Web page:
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First County Bank Multiple NSF or NSF/OD Fees Connecticut Class Action

If your bank has already refused an item and charged you an fee for non-sufficient funds (NSF fee), should it later turn around and, without any second request from you, accept the same item and charge you a fee for an overdraft? The complaint for this class action alleges that First County both charges multiple NSF fees on a single item and sometimes charges both an NSF fee and an overdraft fee on the same item.

First County’s account documents do permit it to charge NSF fees—one per item, according to the complaint. It quotes First County’s account documents as saying, “An insufficient balance in your account, which has not been covered by overdraft protection, is subject to a service fee charged against your account according to the Bank’s then current schedule of charges. Checks or other items drawn against insufficient funds in your account may also be subject to the service fee set forth in that schedule.”

The complaint emphasizes that “a service fee” and “the service fee” are singular and therefore indicate that only one such fee will be charged per item. 

Later in the same paragraph, the account documents say, “Alternatively, the Bank may honor the check or other item and create an overdraft.” Here, the complaint emphasizes the word “alternatively,” which indicates that the overdraft charge is imposed instead of, rather than in addition to, the NSF fee.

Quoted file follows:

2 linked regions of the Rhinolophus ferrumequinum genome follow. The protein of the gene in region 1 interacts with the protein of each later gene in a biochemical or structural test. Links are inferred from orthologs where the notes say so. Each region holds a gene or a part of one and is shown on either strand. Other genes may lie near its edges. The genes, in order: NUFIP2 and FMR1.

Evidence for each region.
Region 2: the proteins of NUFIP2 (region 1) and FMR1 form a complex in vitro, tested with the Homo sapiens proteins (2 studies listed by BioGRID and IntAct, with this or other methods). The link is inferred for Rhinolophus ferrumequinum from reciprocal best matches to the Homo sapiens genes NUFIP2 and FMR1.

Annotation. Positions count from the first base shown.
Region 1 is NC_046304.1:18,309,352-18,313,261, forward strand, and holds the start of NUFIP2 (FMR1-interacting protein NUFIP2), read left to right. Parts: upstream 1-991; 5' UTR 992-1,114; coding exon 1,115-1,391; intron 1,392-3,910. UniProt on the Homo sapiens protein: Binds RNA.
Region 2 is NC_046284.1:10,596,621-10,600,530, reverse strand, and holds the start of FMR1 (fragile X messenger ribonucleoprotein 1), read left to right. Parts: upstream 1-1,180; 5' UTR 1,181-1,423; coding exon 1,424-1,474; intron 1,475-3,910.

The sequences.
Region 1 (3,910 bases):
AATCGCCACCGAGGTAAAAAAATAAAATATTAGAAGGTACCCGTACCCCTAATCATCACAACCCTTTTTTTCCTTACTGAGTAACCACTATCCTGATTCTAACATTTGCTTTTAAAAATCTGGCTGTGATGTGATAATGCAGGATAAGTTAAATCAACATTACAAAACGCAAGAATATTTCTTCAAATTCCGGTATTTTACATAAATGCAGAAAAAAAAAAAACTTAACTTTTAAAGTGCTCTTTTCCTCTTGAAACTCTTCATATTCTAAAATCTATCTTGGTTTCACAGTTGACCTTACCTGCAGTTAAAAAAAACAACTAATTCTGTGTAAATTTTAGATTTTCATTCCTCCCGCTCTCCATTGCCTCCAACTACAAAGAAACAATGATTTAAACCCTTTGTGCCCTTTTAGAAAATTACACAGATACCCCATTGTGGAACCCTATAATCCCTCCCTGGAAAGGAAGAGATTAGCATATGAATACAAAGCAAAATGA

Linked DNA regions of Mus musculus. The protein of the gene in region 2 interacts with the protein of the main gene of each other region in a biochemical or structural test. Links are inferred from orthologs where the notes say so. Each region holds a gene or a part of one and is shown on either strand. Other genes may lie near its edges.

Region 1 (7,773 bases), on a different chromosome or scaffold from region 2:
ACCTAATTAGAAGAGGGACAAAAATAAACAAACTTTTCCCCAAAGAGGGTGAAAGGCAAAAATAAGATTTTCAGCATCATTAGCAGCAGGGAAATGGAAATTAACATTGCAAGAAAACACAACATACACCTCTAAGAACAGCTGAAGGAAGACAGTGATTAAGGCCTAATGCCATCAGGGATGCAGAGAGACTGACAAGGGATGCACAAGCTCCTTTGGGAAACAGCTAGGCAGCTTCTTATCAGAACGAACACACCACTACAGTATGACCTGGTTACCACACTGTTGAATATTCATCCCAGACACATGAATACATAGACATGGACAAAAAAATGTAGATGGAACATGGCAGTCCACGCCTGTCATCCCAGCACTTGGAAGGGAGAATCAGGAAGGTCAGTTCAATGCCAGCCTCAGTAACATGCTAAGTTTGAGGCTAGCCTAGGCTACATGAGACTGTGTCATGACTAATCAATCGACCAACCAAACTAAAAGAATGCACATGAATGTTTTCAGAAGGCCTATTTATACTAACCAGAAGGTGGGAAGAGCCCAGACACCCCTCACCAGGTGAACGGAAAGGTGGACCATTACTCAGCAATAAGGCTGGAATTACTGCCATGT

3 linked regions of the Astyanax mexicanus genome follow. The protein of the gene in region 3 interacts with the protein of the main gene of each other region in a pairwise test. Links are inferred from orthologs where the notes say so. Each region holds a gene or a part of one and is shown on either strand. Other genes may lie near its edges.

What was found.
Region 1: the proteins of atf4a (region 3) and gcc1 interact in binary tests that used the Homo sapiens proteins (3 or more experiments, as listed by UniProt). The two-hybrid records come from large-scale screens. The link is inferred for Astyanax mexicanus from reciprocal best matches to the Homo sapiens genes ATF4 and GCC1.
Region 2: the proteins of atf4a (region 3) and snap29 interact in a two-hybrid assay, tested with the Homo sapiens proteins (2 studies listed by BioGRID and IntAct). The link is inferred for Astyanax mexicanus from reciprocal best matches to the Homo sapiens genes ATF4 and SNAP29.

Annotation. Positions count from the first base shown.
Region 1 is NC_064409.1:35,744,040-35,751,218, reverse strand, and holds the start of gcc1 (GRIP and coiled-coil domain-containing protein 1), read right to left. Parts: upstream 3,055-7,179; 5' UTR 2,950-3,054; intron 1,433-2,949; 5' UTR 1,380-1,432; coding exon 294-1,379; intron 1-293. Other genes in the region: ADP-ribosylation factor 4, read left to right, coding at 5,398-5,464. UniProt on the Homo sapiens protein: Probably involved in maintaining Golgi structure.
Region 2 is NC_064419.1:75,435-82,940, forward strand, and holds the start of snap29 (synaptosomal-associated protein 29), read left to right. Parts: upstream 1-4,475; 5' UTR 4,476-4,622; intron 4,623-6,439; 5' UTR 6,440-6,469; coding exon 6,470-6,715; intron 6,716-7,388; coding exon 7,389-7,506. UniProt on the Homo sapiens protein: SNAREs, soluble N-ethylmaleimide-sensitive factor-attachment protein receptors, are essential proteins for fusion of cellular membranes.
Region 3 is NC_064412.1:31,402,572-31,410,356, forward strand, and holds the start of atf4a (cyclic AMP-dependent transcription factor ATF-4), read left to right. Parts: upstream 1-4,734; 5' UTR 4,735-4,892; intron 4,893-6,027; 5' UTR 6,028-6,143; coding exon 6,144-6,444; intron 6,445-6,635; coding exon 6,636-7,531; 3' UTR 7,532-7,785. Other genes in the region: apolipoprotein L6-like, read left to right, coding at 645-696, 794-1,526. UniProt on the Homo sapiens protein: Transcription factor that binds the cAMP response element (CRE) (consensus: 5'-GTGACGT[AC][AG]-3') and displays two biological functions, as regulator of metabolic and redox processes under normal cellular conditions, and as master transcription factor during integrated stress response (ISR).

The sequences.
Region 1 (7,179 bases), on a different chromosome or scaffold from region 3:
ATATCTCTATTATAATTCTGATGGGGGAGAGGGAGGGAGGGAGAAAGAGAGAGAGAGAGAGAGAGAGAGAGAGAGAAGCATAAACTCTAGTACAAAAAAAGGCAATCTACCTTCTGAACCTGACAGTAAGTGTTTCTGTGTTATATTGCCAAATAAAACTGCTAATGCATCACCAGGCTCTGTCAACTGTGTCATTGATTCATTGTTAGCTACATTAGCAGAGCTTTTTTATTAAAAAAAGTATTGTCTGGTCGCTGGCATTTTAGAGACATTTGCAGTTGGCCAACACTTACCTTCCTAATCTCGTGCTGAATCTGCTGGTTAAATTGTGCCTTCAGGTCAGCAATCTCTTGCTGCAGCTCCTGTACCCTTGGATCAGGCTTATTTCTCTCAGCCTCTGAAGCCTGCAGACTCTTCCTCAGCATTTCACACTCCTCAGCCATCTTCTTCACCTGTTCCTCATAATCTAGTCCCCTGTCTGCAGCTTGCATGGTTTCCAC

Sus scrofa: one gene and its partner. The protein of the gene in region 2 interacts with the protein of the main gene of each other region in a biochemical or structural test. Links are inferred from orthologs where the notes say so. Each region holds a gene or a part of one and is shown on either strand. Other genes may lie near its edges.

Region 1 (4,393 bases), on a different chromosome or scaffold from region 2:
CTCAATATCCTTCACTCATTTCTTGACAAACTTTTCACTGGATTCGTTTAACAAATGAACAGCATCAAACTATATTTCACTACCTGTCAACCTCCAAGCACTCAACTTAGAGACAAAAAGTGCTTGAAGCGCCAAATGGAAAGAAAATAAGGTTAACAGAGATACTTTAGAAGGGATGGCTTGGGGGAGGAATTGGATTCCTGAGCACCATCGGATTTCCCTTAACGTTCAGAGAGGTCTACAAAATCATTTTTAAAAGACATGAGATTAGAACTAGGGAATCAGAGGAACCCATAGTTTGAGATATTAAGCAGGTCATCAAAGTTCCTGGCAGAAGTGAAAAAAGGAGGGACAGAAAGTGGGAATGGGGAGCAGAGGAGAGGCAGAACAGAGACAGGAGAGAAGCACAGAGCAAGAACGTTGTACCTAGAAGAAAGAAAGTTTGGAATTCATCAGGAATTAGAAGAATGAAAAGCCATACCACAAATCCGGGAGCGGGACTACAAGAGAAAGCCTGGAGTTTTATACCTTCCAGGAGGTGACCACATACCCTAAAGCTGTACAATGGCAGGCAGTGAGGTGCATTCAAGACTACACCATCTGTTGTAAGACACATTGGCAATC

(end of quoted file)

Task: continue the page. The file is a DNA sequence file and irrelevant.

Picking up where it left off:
Also, the fee schedule specifically says that the insufficient funds charge for returned items is “$34.00 per item.” According to the complaint, “The same check, automatic bill payment or other electronic payment on an account cannot conceivably become a new item each time it is rejected for payment then reprocessed, especially when—as here—Plaintiff took no action to resubmit the item.”

In one example of the problem, plaintiff Craig Moskowitz attempted a payment to Capital One on August 27, 2019. He did not have sufficient funds in his account, so First County rejected it and charged him a $34 NSF fee. On September 4, First County decided to retry the item, without any request from Moskowitz and still without sufficient funds in the account. This time, it accepted the transaction and charged Moskowitz an overdraft fee. It is unclear why the bank could not have accepted the transaction the first time and charged him only a single fee. 

Two classes have been proposed for this action.

  • The Connecticut Multiple NSF Class is all Connecticut citizens who, within the statute of limitations period, were charged multiple NSF fees for the same debit item in a First County checking account. 
  • The Connecticut NSF/OD Class is all Connecticut citizens who, within the statute of limitations period, were charged an NSF fee and an overdraft fee for the same item in a First County checking account.
Article Type: Lawsuit
Topic: Consumer

Most Recent Case Event

First County Bank Multiple NSF or NSF/OD Fees Connecticut Complaint

December 5, 2019

If your bank has already refused an item and charged you an fee for non-sufficient funds (NSF fee), should it later turn around and, without any second request from you, accept the same item and charge you a fee for an overdraft? The complaint for this class action alleges that First County both charges multiple NSF fees on a single item and sometimes charges both an NSF fee and an overdraft fee on the same item.

first_county_both_nsf_and_od_fees_compl.pdf

Case Event History

First County Bank Multiple NSF or NSF/OD Fees Connecticut Complaint

December 5, 2019

If your bank has already refused an item and charged you an fee for non-sufficient funds (NSF fee), should it later turn around and, without any second request from you, accept the same item and charge you a fee for an overdraft? The complaint for this class action alleges that First County both charges multiple NSF fees on a single item and sometimes charges both an NSF fee and an overdraft fee on the same item.

first_county_both_nsf_and_od_fees_compl.pdf
Tags: Excessive Fees, More Than One Fee Assessed on a Single Item/Transaction, Overdraft Fees, Your Bank